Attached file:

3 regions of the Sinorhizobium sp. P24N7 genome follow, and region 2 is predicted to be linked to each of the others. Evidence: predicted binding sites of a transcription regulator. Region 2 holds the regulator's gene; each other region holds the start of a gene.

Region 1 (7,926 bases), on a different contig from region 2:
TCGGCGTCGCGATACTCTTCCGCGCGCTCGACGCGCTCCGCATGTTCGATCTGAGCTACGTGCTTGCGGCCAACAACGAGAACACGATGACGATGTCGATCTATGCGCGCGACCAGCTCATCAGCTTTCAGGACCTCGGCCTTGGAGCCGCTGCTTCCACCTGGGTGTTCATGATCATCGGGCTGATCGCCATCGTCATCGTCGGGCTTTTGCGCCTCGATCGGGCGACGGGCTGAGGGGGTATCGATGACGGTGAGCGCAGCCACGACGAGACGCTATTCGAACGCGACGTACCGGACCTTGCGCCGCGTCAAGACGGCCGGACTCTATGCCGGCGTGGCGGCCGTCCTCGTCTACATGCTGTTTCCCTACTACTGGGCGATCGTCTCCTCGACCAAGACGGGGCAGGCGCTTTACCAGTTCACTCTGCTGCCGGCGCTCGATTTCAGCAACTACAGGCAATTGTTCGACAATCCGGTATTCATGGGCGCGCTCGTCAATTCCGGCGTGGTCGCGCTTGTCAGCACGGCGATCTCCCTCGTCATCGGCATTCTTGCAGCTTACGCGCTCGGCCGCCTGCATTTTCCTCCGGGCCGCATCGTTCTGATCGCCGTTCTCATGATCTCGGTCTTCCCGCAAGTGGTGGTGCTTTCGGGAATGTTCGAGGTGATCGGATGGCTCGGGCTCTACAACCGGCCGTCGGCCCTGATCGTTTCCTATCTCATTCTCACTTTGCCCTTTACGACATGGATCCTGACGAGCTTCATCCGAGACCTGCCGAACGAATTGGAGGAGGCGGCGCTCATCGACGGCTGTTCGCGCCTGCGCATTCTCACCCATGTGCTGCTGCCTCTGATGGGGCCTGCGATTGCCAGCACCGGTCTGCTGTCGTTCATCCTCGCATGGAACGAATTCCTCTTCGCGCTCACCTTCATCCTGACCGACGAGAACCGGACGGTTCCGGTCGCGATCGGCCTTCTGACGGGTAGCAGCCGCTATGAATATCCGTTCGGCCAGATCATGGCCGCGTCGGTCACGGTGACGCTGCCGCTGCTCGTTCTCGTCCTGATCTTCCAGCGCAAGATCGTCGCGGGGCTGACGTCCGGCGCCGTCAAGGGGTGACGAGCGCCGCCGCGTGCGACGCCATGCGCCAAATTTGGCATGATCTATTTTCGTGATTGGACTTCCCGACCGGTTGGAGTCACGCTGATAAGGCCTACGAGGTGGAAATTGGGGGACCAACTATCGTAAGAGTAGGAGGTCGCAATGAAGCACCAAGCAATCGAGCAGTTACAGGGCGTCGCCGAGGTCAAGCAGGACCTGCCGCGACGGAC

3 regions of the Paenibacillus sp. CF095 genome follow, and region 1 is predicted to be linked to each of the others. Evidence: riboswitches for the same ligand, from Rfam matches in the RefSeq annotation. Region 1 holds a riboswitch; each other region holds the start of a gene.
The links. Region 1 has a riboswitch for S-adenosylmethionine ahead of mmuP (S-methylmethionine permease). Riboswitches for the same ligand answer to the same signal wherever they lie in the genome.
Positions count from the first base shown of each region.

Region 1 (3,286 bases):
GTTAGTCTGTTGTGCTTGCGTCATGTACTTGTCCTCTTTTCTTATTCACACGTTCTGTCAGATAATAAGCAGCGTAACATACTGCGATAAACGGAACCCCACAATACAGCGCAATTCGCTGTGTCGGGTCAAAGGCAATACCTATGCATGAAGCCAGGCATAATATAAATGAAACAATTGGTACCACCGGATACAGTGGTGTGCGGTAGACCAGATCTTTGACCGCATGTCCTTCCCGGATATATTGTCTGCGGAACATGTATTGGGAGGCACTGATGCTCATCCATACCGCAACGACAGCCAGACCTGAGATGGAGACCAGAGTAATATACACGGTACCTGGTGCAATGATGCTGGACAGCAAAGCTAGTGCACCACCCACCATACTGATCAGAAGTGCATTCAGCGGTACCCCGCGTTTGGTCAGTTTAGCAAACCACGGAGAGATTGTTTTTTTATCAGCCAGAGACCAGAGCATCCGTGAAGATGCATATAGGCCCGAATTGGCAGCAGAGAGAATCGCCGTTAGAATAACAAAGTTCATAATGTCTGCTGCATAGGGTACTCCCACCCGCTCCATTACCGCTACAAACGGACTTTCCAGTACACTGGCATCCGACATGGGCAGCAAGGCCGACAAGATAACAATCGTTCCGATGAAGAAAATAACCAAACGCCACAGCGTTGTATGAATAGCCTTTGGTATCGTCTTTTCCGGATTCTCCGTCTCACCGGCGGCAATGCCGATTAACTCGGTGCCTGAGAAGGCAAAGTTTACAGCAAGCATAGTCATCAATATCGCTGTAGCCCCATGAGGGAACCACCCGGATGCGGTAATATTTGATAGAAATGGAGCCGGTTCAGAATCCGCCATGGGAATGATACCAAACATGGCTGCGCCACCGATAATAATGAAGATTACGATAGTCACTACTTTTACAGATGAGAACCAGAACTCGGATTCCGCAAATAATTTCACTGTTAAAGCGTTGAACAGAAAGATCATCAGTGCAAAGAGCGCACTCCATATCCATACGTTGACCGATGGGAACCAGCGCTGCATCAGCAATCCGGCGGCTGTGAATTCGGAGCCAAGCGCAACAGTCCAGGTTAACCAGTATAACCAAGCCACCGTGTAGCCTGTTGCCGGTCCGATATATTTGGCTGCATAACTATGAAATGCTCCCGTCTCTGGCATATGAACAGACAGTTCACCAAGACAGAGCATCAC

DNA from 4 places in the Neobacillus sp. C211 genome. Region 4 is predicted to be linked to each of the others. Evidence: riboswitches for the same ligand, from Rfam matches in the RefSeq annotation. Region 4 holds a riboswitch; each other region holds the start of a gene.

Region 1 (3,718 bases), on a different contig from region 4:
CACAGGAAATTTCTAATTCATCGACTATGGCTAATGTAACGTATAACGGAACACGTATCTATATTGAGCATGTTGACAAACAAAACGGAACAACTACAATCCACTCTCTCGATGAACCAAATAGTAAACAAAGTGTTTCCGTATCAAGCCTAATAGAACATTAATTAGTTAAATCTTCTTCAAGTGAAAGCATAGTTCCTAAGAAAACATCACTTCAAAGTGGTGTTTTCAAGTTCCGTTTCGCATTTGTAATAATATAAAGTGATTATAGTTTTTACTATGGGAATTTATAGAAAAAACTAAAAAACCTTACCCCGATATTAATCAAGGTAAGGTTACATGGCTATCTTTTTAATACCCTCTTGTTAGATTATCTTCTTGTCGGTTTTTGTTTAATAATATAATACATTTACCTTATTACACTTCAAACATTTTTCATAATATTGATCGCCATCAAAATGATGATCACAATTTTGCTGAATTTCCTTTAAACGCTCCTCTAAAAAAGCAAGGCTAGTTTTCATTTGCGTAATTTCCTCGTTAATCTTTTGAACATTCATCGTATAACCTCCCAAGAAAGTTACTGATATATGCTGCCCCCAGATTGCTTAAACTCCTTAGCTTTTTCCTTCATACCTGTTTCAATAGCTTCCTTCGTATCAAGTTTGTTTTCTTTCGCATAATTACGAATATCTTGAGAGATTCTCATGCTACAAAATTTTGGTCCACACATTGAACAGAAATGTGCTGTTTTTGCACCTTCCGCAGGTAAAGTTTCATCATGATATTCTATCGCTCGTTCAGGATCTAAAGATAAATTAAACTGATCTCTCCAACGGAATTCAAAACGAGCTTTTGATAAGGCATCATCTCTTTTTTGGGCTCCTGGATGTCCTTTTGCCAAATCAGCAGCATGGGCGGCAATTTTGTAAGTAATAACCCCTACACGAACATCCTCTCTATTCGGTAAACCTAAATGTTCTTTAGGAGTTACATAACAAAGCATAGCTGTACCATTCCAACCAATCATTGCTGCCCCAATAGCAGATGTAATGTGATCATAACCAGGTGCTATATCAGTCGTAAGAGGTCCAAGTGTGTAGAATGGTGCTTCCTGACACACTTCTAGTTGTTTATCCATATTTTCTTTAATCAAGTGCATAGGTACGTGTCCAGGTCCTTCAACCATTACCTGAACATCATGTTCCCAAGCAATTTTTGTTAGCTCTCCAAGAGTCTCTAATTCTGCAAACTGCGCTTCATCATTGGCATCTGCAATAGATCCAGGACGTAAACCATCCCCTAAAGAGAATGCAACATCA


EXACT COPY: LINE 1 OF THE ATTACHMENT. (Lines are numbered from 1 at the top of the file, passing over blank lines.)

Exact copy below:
3 regions of the Sinorhizobium sp. P24N7 genome follow, and region 2 is predicted to be linked to each of the others. Evidence: predicted binding sites of a transcription regulator. Region 2 holds the regulator's gene; each other region holds the start of a gene.